Skip to main content
Effective Health Care Program

Treatment for Bipolar Disorder in Adults: A Systematic Review

Systematic Review

These reports are available in PDF only (Full Report [14.9 MB]; Evidence Summary [263.7 KB]; Disposition of Comments [451.8 KB]). People using assistive technology may not be able to fully access information in these files. For additional assistance, please contact us.

Purpose of Review

  • To assess the effectiveness of drug and nondrug therapies for treating acute mania or depression symptoms and preventing relapse in adults with bipolar disorder (BD) diagnoses, including bipolar I disorder (BD-I), bipolar II disorder (BD-II), and other types.

Key Messages

  • Acute mania treatment: Lithium, asenapine, cariprazine, olanzapine, quetiapine, risperidone, and ziprasidone may modestly improve acute mania symptoms in adults with BD-I. Participants on atypical antipsychotics, except for quetiapine, reported more extrapyramidal symptoms, and those on olanzapine reported more weight gain, compared with placebo.
  • Maintenance treatment: Lithium may prevent relapse into acute episodes in adults with BD-I.
  • Depression treatment: Evidence was insufficient for drug treatments for depressive episodes in adults with BD-I and BD-II.
  • For adults with any BD type, cognitive behavioral therapy may be no better than other psychotherapies for improving acute bipolar symptoms and systematic/collaborative care may be no better than other behavioral therapies for preventing relapse of any acute symptoms.
  • Stronger conclusions were prevented by high rates of participants dropping out.

Structured Abstract

Objective. Assess the effect of drug and nondrug interventions for treating acute symptoms associated with bipolar disorder (BD) and preventing relapse.

Data sources. Ovid MEDLINE® and PsycINFO®, the Cochrane Central Register of Controlled Trials, and Ovid Embase® bibliographic databases; hand searches of references of relevant systematic reviews through May 2017.

Review methods. Eligible studies included randomized controlled trials and prospective cohorts with comparator arms enrolling adults with bipolar disorder (BD) of any type with 3 weeks followup for acute mania, 3 months for depression, and 6 months for maintenance treatments. We excluded acute mania and depression studies with greater than 50 percent attrition.

Results. We synthesized evidence from 157 unique studies, 108 studies for 28 drugs, 49 studies for nondrug interventions. All drug study findings with at least low-strength evidence were based almost exclusively on adults with bipolar I disorder (BD-I). Asenapine, cariprazine, quetiapine, and olanzapine improved acute mania symptoms compared to placebo (low-strength evidence). However, improvements were of modest clinical significance, with values that were less than the minimally important difference, but still large enough that a reasonable proportion of participants likely received a benefit. Unpooled evidence indicated an overall beneficial effect of risperidone and ziprasidone on acute mania symptoms compared to placebo (low-strength evidence). Participants using atypical antipsychotics, except quetiapine, reported more extrapyramidal symptoms compared to placebo, and those using olanzapine reported more clinically significant weight gain. Lithium improved acute mania in the short term and prolonged time to relapse in the long term compared to placebo (low-strength evidence). No difference was found between olanzapine and divalproex/valproate for acute mania (low-strength evidence). For drugs not approved for BD, paliperidone improved acute mania compared to placebo (low-strength evidence), while topiramate and allopurinol showed no benefit (low-strength evidence). Further, lithium improved acute mania better than topiramate (low-strength evidence), although withdrawals for adverse events were lower for topiramate. Only lithium reached a minimally important difference for acute mania and maintenance treatment. All other drug comparisons to placebo or active controls for acute mania, depression, and maintenance had insufficient evidence. For psychosocial interventions, cognitive behavioral training (CBT) was no better for depression or mania symptoms than psychoeducation or other active psychosocial comparators (low-strength evidence). Systematic/collaborative care had no effect on relapse compared to inactive comparators (low-strength evidence).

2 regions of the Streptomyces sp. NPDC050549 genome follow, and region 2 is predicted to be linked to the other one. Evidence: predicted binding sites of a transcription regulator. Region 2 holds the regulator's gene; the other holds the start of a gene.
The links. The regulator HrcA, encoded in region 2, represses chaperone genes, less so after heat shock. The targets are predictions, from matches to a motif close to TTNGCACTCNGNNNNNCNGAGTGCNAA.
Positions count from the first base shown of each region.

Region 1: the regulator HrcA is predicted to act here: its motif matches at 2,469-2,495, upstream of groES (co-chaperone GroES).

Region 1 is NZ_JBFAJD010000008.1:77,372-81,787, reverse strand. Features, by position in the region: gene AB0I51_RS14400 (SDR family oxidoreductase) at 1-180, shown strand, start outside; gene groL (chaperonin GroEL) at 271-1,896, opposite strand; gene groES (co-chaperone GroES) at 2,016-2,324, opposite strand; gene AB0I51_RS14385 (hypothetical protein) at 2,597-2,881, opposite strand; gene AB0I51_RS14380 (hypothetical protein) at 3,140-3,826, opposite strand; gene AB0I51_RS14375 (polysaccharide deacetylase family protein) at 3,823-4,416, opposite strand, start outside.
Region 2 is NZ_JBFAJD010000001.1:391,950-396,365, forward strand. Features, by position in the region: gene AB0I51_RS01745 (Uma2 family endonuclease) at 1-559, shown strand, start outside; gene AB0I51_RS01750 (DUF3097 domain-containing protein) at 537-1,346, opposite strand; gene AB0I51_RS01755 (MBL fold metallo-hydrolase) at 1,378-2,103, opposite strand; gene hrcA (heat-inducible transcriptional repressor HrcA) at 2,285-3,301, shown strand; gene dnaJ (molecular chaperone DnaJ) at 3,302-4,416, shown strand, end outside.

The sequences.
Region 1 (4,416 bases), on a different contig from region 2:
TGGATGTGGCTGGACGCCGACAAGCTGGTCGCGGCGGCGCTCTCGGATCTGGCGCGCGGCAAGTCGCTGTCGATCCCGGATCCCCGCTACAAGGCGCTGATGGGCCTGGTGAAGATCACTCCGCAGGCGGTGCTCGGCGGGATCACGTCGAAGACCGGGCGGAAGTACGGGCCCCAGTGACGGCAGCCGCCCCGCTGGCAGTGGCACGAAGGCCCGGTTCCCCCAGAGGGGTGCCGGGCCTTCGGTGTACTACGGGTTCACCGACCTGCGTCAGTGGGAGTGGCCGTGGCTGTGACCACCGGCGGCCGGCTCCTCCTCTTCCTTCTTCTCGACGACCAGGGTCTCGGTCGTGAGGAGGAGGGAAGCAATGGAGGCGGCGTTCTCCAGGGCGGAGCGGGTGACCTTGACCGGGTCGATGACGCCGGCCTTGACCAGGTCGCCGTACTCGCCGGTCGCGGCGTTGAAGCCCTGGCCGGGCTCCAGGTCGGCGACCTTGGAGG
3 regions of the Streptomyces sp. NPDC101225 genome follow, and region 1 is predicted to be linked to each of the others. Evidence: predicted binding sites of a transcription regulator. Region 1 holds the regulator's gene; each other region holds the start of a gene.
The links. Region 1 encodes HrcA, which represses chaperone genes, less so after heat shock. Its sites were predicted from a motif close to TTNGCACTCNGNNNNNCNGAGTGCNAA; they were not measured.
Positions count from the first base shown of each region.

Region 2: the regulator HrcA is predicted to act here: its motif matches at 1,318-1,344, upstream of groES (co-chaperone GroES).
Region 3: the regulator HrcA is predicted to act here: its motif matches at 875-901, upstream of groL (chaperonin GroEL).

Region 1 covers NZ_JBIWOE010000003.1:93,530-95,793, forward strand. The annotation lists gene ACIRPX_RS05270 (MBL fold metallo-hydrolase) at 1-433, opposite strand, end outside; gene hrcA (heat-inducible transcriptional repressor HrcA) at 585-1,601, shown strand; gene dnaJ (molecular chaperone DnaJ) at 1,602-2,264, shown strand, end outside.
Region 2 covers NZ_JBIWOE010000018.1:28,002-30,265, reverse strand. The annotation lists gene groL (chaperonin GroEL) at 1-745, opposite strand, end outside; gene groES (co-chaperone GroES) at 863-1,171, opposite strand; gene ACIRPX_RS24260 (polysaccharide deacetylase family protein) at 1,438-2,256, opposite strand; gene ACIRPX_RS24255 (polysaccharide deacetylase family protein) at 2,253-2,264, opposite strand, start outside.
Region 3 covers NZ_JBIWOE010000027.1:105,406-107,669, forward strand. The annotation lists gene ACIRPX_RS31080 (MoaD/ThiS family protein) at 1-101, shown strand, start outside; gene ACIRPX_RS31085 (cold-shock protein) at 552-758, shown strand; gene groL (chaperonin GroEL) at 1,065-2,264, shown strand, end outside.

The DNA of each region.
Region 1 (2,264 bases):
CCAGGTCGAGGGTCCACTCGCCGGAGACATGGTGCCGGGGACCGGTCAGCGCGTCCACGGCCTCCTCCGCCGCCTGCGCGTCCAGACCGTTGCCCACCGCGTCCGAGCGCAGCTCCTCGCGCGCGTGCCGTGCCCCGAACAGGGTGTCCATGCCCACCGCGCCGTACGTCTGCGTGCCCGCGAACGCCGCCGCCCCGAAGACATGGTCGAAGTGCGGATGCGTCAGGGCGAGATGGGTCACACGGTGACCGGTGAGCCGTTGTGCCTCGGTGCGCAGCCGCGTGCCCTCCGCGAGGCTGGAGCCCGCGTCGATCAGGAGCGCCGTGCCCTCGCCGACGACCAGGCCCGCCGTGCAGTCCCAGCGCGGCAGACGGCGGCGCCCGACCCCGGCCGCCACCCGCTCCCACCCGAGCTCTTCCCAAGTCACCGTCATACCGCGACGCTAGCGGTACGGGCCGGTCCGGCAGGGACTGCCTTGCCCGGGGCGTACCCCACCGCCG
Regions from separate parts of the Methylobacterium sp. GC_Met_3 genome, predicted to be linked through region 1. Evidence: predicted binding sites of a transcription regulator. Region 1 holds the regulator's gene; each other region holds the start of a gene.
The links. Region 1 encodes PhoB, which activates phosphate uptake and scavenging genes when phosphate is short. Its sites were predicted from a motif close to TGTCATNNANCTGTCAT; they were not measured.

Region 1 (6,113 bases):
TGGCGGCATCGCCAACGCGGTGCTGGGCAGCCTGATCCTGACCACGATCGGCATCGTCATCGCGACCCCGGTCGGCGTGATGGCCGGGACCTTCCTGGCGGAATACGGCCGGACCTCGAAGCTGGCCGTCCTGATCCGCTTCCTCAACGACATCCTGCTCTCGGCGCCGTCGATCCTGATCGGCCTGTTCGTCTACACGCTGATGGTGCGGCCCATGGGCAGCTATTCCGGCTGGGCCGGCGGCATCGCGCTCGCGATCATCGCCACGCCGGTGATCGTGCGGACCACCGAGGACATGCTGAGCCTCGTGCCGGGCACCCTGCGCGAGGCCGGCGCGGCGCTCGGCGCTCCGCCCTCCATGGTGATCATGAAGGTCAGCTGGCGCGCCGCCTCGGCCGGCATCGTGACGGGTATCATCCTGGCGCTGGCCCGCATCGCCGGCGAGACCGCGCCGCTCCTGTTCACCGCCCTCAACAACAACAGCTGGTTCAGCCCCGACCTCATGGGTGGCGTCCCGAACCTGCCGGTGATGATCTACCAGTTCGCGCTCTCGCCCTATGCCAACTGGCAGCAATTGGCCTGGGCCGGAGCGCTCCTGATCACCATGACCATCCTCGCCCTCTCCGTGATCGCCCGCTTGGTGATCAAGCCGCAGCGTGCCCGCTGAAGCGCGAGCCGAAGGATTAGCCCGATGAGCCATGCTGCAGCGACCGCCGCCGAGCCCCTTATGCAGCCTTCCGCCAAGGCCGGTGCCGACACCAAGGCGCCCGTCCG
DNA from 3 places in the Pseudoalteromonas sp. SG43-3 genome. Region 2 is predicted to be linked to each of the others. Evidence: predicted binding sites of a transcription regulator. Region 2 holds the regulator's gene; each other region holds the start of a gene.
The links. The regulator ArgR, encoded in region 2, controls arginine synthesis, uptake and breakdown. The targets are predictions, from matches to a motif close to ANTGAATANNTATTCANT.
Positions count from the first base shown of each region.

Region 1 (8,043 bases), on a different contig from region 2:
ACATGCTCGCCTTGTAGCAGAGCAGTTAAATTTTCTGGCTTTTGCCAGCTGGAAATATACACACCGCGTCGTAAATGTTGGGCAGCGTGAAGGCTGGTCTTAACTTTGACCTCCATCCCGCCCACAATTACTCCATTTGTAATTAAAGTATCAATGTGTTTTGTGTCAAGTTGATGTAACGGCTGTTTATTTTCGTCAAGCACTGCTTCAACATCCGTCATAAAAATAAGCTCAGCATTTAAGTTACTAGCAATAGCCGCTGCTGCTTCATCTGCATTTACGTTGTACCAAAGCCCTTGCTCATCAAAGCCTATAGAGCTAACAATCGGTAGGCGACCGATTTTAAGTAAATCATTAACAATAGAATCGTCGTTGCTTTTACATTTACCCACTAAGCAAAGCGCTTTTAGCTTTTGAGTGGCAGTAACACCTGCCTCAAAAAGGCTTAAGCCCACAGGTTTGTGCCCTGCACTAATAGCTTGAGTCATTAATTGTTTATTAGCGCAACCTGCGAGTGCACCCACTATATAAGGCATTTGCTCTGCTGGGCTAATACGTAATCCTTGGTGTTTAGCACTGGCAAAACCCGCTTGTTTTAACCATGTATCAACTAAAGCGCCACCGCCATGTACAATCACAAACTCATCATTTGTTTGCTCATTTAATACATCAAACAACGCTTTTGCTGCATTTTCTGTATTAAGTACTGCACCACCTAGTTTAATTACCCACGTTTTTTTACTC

Conclusions. We found no high- or moderate-strength evidence for any intervention to effectively treat any phase of any type of BD versus placebo or an active comparator. All antipsychotics approved by the Food and Drug Administration, except aripiprazole, had low-strength evidence for benefit for acute mania in adults with BD-I. Lithium improved short-term for acute mania and resulted in longer time to relapse in the long term versus placebo in adults with BD-I. Aside from low-strength evidence showing CBT and systematic/collaborative care having no benefit for a few outcomes, evidence was insufficient for nondrug interventions. Information on harms was limited across all studies. Future research examining BD treatments will require innovative ways to increase study completion rates.

Citation

Suggested citation: Butler M, Urosevic S, Desai P, Sponheim SR, Popp J, Nelson VA, Thao V, Sunderlin B. Treatment for Bipolar Disorder in Adults: A Systematic Review. Comparative Effectiveness Review No. 208. (Prepared by the Minnesota Evidence-based Practice Center under Contract No. 290-2012-00016-I.) AHRQ Publication No. 18-EHC012-EF. Rockville, MD: Agency for Healthcare Research and Quality; August 2018. Posted final reports are located on the Effective Health Care Program search page. DOI: https://doi.org/10.23970/AHRQEPCCER208.